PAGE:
More ‘Biang’ for Your Buck in Localization with Multilingual Fonts

Font Issues in Localization

Biang Biang noodles have become wildly popular in the West thanks to a combination of social media attention and an eminently punnable name. The dish, which hails from Xi’an in Northwest China, is named to mimic the sound of dough as it is banged against a countertop, and the resulting hand-ripped noodles are served with lashings of piquant chili oil.

Apart from making a delicious meal, Biang Biang noodles or biángbiángmiàn are also famous for being named one of the most complex Chinese characters in modern usage. With the standard traditional form consisting of 58 strokes, it is little wonder that people have invented mnemonics to aid in remembering it.

Fortunately, ever since the simplified and traditional characters for biáng were encoded in Unicode in March 2020, one can get away with not learning how to write them.

Previously, there was no standardized way to represent the characters digitally. Workarounds such as substituting close phonetic equivalents, romanizing the name in pinyin, or even using images of the characters were common.

Substituting images or lookalike characters can work as a quick visual fix for human readers, but tends to cause issues when the text needs to be parsed by a computer. NLP applications ranging from speech synthesis to machine translation, spell checking, and content moderation all rely on correctly encoded text to work as expected and can be bamboozled by non-standard substitutions.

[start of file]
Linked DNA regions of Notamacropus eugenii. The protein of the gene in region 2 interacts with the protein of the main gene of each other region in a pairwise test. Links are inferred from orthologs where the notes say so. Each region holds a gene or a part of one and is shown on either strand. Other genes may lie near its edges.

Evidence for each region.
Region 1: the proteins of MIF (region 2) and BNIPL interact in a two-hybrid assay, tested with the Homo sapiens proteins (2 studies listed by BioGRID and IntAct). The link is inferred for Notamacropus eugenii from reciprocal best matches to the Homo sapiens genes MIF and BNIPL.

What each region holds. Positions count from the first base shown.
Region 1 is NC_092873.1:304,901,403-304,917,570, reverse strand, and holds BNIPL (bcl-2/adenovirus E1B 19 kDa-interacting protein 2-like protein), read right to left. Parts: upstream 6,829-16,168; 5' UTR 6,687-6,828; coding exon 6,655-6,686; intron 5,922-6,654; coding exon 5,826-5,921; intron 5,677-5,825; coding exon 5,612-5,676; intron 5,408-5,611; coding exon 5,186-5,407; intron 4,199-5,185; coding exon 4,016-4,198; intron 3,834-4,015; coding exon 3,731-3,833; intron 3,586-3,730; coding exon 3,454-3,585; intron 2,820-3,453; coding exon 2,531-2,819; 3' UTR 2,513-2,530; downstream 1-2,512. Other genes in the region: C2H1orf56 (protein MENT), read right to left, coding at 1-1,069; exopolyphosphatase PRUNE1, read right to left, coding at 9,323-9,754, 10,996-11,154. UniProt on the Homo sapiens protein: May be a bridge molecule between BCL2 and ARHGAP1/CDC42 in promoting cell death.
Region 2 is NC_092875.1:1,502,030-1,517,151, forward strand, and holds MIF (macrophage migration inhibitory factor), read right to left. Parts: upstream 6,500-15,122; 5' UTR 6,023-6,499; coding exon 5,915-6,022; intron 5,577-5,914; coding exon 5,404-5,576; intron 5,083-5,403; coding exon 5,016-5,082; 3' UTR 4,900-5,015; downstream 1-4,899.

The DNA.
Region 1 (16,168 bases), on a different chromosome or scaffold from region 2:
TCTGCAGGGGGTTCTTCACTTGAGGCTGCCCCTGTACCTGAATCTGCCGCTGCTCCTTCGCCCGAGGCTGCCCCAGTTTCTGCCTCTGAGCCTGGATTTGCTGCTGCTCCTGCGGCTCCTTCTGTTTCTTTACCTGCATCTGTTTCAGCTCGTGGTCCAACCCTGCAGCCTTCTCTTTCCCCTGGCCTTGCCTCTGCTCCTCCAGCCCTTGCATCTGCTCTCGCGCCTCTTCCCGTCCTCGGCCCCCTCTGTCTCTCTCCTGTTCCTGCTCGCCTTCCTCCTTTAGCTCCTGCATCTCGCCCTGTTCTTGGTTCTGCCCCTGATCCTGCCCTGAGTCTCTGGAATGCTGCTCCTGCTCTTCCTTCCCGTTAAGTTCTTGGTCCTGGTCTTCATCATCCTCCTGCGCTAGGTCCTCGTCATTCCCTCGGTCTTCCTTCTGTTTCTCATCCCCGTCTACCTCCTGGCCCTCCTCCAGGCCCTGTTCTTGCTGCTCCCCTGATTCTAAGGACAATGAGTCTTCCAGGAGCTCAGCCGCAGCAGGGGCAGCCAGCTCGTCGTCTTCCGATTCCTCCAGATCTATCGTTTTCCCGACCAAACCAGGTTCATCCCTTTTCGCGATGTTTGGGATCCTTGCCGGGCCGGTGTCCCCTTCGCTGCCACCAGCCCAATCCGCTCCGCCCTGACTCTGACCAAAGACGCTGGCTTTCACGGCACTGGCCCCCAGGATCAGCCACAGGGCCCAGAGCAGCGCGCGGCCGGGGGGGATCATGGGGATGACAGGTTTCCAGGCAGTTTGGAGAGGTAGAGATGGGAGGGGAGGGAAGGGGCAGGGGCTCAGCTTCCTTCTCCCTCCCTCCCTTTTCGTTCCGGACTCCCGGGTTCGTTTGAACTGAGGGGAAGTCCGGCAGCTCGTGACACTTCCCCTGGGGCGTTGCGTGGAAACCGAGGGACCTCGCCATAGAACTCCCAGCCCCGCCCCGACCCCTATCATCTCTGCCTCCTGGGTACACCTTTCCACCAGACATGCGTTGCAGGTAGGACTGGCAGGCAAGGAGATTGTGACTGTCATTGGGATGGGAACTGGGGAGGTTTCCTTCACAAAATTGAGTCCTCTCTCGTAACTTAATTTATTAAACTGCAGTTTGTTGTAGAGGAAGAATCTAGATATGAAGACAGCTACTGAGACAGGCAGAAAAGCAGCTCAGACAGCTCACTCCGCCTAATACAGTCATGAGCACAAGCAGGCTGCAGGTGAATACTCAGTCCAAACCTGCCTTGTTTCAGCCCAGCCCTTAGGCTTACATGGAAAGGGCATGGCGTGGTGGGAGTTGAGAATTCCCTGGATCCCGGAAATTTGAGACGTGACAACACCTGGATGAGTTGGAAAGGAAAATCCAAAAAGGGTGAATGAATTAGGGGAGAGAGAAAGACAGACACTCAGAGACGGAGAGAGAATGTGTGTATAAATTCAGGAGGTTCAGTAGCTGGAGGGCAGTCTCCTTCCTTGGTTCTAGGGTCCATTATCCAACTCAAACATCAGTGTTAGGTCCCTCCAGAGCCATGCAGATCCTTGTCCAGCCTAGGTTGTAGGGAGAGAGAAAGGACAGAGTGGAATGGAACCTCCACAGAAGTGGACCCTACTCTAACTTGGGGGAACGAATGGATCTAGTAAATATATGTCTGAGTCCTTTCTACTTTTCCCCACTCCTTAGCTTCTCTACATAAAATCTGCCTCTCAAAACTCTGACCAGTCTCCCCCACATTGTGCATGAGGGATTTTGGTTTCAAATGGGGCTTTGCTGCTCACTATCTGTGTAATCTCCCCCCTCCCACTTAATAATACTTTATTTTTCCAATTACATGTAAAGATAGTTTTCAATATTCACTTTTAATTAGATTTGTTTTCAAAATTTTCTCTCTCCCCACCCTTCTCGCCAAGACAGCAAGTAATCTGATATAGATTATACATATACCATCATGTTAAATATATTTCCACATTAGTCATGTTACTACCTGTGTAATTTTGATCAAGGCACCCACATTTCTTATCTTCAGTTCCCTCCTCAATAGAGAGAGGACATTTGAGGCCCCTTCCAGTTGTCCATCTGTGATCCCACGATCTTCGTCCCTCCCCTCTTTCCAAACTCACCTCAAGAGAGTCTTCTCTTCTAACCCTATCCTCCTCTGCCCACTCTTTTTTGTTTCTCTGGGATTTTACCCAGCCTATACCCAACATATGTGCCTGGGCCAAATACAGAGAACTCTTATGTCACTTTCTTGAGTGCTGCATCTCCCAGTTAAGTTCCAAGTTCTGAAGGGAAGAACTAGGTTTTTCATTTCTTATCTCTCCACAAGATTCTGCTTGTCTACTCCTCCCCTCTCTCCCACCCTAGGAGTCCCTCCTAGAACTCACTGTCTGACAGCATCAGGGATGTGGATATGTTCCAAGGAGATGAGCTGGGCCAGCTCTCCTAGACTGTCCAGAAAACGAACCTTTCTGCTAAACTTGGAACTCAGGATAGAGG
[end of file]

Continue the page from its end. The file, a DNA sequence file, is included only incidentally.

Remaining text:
The Unicode Consortium maintains a widely-accepted standard for encoding, representing, and handling text. This non-profit seeks to include the “widest range of human languages” and already covers an impressive number of the world’s writing systems in its bid to support digitally-disadvantaged languages.

Back to biáng, we can begin to appreciate that Unicode support is just one step (albeit a crucial one) needed for robust multilingual support. Although both simplified and traditional characters have been added to Unicode, these often fail to display correctly. Depending on the configuration of your browser, operating system, and the fonts you have installed, they may appear as little boxes, question marks or other symbols, or even just blank space (and even when displayed correctly, it can be too dense to read in smaller font sizes). In this case, the computer is able to parse the text in question, but humans cannot – hardly a satisfying solution.

These sorts of font-rendering issues are precisely what the Noto Project, a collaborative effort by Google and Monotype, has sought to address. Its goal is to provide a freely available typeface for all scripts included in Unicode.

Short for “no tofu”, with ‘tofu’ being a nickname for the blank boxes that appear when an encoded character lacks font support, the Noto collection boasts the broadest multilingual coverage of any typeface. This makes it a handy option for designers seeking to accommodate localization across a large set of languages and writing systems, particularly those with limited font support.

This is precisely what global furniture giant Ikea did in 2019, adopting Noto as its custom typeface to standardize its visual identity across the dizzying number of markets it serves. Ideally, this focus on multilingual support will encourage other companies to place localization needs at the center of their communication design rather than treat it as an afterthought.

Ikea might not be swapping its Swedish meatballs for Biang Biang noodles anytime soon, but at least if they do, customers will be able to fully enjoy both the noodles and the name in its correctly rendered glory.